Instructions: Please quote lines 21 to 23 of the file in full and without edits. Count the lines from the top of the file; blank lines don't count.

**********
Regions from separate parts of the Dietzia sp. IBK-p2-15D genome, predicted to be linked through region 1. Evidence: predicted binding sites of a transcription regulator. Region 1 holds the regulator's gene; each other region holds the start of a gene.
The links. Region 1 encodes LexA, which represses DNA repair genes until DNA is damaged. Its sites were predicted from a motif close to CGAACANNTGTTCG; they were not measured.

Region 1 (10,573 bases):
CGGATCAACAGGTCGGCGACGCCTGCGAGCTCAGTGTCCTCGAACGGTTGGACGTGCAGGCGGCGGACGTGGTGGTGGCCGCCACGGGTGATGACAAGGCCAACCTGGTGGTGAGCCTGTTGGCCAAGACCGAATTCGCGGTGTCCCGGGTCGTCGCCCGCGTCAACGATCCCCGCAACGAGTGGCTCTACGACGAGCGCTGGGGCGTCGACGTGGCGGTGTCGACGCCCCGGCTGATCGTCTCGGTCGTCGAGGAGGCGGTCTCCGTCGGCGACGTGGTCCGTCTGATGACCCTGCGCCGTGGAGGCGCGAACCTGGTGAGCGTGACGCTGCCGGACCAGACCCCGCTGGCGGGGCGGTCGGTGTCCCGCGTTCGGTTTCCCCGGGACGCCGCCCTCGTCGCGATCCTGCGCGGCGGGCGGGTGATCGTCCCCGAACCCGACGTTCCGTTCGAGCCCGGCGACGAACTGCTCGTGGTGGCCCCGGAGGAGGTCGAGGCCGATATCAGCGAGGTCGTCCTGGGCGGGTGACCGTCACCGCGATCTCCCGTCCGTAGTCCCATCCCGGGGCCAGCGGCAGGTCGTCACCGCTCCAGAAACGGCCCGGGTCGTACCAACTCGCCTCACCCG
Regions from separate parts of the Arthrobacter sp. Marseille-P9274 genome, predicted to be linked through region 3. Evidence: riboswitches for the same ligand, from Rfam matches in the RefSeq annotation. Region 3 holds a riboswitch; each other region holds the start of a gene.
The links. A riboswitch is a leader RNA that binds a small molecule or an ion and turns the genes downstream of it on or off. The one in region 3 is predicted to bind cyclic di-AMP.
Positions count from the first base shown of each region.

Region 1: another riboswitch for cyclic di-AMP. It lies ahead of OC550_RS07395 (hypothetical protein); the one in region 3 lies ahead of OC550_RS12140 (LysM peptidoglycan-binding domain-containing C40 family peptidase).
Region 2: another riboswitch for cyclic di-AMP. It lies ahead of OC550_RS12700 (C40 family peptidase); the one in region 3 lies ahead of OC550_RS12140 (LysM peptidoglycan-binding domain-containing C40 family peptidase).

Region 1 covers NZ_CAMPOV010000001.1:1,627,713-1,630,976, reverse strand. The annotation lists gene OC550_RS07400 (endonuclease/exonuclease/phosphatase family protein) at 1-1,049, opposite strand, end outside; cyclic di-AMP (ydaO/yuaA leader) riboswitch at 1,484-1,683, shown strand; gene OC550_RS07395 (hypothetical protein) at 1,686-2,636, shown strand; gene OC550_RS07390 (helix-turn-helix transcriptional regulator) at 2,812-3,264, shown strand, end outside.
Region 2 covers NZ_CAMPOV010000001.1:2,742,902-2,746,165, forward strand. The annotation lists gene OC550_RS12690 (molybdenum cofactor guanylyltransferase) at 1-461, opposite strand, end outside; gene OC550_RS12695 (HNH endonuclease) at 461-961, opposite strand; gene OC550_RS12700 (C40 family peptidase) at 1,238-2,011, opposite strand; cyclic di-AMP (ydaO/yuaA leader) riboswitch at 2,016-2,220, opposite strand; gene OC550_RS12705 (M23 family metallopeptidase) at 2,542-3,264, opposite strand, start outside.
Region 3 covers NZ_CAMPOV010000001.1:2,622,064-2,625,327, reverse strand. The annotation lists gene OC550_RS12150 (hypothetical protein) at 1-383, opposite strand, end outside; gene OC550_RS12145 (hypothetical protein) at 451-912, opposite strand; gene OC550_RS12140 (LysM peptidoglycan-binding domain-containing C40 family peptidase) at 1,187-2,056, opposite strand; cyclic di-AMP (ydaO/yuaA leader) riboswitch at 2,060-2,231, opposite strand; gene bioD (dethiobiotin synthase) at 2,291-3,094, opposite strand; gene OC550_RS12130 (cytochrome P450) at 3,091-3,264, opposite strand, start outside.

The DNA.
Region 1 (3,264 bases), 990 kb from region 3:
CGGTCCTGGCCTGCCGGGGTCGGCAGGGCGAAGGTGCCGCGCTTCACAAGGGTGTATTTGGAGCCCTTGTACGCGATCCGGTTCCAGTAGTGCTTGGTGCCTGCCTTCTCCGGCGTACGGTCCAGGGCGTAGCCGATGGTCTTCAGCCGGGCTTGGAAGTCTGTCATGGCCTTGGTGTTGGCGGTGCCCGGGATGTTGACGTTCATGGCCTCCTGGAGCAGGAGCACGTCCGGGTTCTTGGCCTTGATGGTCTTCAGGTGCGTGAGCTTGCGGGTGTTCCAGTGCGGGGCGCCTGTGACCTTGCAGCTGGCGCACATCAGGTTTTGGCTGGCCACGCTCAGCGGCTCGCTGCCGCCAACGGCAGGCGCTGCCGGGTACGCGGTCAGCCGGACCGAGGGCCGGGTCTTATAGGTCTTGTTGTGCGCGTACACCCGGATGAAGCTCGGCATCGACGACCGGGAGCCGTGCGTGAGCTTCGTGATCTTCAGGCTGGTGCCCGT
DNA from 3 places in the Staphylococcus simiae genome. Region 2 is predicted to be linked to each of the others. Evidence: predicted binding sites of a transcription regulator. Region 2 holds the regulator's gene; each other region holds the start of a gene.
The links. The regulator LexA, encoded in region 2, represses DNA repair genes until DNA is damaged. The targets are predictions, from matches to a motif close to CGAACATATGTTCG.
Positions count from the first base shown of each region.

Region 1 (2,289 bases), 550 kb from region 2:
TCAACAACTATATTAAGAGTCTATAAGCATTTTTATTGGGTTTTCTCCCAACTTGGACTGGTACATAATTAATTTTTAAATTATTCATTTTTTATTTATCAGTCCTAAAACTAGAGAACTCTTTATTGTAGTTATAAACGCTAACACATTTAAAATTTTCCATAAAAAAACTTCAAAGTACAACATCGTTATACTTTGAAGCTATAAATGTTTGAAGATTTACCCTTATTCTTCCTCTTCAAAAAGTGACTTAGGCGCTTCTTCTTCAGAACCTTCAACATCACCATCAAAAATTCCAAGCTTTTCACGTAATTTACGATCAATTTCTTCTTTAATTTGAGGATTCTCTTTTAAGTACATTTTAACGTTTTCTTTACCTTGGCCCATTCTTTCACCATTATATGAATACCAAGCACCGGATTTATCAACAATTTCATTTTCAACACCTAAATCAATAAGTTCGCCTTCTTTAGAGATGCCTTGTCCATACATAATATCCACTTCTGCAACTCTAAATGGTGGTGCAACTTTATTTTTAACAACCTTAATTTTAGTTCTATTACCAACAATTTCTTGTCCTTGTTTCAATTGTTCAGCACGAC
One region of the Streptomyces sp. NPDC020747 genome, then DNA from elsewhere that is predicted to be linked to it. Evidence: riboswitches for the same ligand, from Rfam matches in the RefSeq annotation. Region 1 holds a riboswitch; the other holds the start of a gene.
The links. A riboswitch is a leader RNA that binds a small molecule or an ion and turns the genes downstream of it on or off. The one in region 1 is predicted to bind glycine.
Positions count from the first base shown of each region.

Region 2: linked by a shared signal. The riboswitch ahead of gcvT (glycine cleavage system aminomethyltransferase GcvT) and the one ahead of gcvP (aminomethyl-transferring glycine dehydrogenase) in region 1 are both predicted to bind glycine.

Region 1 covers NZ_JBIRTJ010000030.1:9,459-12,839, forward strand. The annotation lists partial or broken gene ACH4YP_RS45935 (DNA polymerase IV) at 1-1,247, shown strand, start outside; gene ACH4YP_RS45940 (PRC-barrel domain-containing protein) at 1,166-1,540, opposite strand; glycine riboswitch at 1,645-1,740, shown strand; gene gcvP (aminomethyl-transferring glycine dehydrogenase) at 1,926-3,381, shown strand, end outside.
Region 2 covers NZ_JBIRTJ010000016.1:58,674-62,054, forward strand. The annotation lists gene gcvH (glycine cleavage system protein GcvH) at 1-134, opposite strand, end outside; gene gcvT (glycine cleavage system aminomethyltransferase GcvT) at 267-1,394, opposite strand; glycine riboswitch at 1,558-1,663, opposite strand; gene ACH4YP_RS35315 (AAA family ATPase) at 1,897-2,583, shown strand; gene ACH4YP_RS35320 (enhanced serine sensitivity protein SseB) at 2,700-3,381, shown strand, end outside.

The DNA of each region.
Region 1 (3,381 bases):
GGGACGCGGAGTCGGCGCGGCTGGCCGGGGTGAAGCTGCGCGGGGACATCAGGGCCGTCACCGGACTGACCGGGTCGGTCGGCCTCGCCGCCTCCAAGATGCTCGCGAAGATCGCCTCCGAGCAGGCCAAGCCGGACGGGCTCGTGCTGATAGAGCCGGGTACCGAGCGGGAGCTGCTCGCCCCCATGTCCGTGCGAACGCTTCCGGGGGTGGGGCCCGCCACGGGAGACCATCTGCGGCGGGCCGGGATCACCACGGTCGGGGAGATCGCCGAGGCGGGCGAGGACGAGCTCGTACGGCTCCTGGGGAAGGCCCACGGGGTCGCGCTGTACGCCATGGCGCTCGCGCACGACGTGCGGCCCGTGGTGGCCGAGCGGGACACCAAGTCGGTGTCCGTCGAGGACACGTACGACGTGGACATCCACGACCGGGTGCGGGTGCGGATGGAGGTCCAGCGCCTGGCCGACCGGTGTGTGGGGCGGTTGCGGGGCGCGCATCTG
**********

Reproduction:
One region of the Streptomyces sp. NPDC020747 genome, then DNA from elsewhere that is predicted to be linked to it. Evidence: riboswitches for the same ligand, from Rfam matches in the RefSeq annotation. Region 1 holds a riboswitch; the other holds the start of a gene.
The links. A riboswitch is a leader RNA that binds a small molecule or an ion and turns the genes downstream of it on or off. The one in region 1 is predicted to bind glycine.
Positions count from the first base shown of each region.